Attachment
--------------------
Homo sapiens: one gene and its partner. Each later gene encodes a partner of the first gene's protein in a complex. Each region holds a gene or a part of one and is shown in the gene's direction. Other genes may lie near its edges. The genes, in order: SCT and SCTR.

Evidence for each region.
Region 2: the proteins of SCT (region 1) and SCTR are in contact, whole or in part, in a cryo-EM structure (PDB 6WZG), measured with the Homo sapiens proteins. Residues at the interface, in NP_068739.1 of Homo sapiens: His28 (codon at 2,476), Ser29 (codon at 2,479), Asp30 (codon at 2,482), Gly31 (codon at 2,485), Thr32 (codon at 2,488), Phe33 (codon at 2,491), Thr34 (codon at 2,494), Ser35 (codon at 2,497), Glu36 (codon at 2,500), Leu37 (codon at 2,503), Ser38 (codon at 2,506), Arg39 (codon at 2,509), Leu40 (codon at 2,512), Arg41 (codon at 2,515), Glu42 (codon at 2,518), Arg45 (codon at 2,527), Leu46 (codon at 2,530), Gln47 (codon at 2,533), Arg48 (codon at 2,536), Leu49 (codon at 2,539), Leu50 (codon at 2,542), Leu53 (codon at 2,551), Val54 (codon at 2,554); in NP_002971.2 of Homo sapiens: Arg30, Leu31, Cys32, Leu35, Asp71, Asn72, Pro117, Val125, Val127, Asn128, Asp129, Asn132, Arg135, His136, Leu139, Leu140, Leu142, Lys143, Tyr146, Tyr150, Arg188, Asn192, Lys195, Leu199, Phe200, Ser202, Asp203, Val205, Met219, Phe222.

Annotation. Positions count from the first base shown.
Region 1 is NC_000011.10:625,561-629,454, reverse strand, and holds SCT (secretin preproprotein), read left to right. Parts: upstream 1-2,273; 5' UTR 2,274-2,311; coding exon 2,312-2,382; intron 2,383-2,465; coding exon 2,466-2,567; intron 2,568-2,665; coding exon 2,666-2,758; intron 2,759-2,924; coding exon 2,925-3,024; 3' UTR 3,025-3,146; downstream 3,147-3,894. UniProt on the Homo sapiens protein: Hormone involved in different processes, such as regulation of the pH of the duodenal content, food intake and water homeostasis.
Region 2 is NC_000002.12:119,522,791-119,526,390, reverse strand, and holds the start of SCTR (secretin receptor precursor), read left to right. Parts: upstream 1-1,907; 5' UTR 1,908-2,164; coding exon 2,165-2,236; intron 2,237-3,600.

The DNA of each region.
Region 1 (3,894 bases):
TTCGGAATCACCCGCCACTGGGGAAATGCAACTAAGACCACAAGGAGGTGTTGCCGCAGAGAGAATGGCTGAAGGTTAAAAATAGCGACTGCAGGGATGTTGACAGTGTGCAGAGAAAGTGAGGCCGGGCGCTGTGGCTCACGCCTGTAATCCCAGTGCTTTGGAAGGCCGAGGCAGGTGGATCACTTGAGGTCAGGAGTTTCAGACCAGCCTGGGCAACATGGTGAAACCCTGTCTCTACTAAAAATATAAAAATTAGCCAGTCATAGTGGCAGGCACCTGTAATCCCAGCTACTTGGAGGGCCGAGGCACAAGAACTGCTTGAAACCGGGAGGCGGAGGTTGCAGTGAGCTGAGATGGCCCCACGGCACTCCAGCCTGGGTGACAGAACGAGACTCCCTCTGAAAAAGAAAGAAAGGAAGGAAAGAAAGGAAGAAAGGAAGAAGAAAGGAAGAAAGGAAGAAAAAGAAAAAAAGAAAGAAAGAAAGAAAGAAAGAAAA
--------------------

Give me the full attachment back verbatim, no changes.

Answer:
Homo sapiens: one gene and its partner. Each later gene encodes a partner of the first gene's protein in a complex. Each region holds a gene or a part of one and is shown in the gene's direction. Other genes may lie near its edges. The genes, in order: SCT and SCTR.

Evidence for each region.
Region 2: the proteins of SCT (region 1) and SCTR are in contact, whole or in part, in a cryo-EM structure (PDB 6WZG), measured with the Homo sapiens proteins. Residues at the interface, in NP_068739.1 of Homo sapiens: His28 (codon at 2,476), Ser29 (codon at 2,479), Asp30 (codon at 2,482), Gly31 (codon at 2,485), Thr32 (codon at 2,488), Phe33 (codon at 2,491), Thr34 (codon at 2,494), Ser35 (codon at 2,497), Glu36 (codon at 2,500), Leu37 (codon at 2,503), Ser38 (codon at 2,506), Arg39 (codon at 2,509), Leu40 (codon at 2,512), Arg41 (codon at 2,515), Glu42 (codon at 2,518), Arg45 (codon at 2,527), Leu46 (codon at 2,530), Gln47 (codon at 2,533), Arg48 (codon at 2,536), Leu49 (codon at 2,539), Leu50 (codon at 2,542), Leu53 (codon at 2,551), Val54 (codon at 2,554); in NP_002971.2 of Homo sapiens: Arg30, Leu31, Cys32, Leu35, Asp71, Asn72, Pro117, Val125, Val127, Asn128, Asp129, Asn132, Arg135, His136, Leu139, Leu140, Leu142, Lys143, Tyr146, Tyr150, Arg188, Asn192, Lys195, Leu199, Phe200, Ser202, Asp203, Val205, Met219, Phe222.

Annotation. Positions count from the first base shown.
Region 1 is NC_000011.10:625,561-629,454, reverse strand, and holds SCT (secretin preproprotein), read left to right. Parts: upstream 1-2,273; 5' UTR 2,274-2,311; coding exon 2,312-2,382; intron 2,383-2,465; coding exon 2,466-2,567; intron 2,568-2,665; coding exon 2,666-2,758; intron 2,759-2,924; coding exon 2,925-3,024; 3' UTR 3,025-3,146; downstream 3,147-3,894. UniProt on the Homo sapiens protein: Hormone involved in different processes, such as regulation of the pH of the duodenal content, food intake and water homeostasis.
Region 2 is NC_000002.12:119,522,791-119,526,390, reverse strand, and holds the start of SCTR (secretin receptor precursor), read left to right. Parts: upstream 1-1,907; 5' UTR 1,908-2,164; coding exon 2,165-2,236; intron 2,237-3,600.

The DNA of each region.
Region 1 (3,894 bases):
TTCGGAATCACCCGCCACTGGGGAAATGCAACTAAGACCACAAGGAGGTGTTGCCGCAGAGAGAATGGCTGAAGGTTAAAAATAGCGACTGCAGGGATGTTGACAGTGTGCAGAGAAAGTGAGGCCGGGCGCTGTGGCTCACGCCTGTAATCCCAGTGCTTTGGAAGGCCGAGGCAGGTGGATCACTTGAGGTCAGGAGTTTCAGACCAGCCTGGGCAACATGGTGAAACCCTGTCTCTACTAAAAATATAAAAATTAGCCAGTCATAGTGGCAGGCACCTGTAATCCCAGCTACTTGGAGGGCCGAGGCACAAGAACTGCTTGAAACCGGGAGGCGGAGGTTGCAGTGAGCTGAGATGGCCCCACGGCACTCCAGCCTGGGTGACAGAACGAGACTCCCTCTGAAAAAGAAAGAAAGGAAGGAAAGAAAGGAAGAAAGGAAGAAGAAAGGAAGAAAGGAAGAAAAAGAAAAAAAGAAAGAAAGAAAGAAAGAAAGAAAA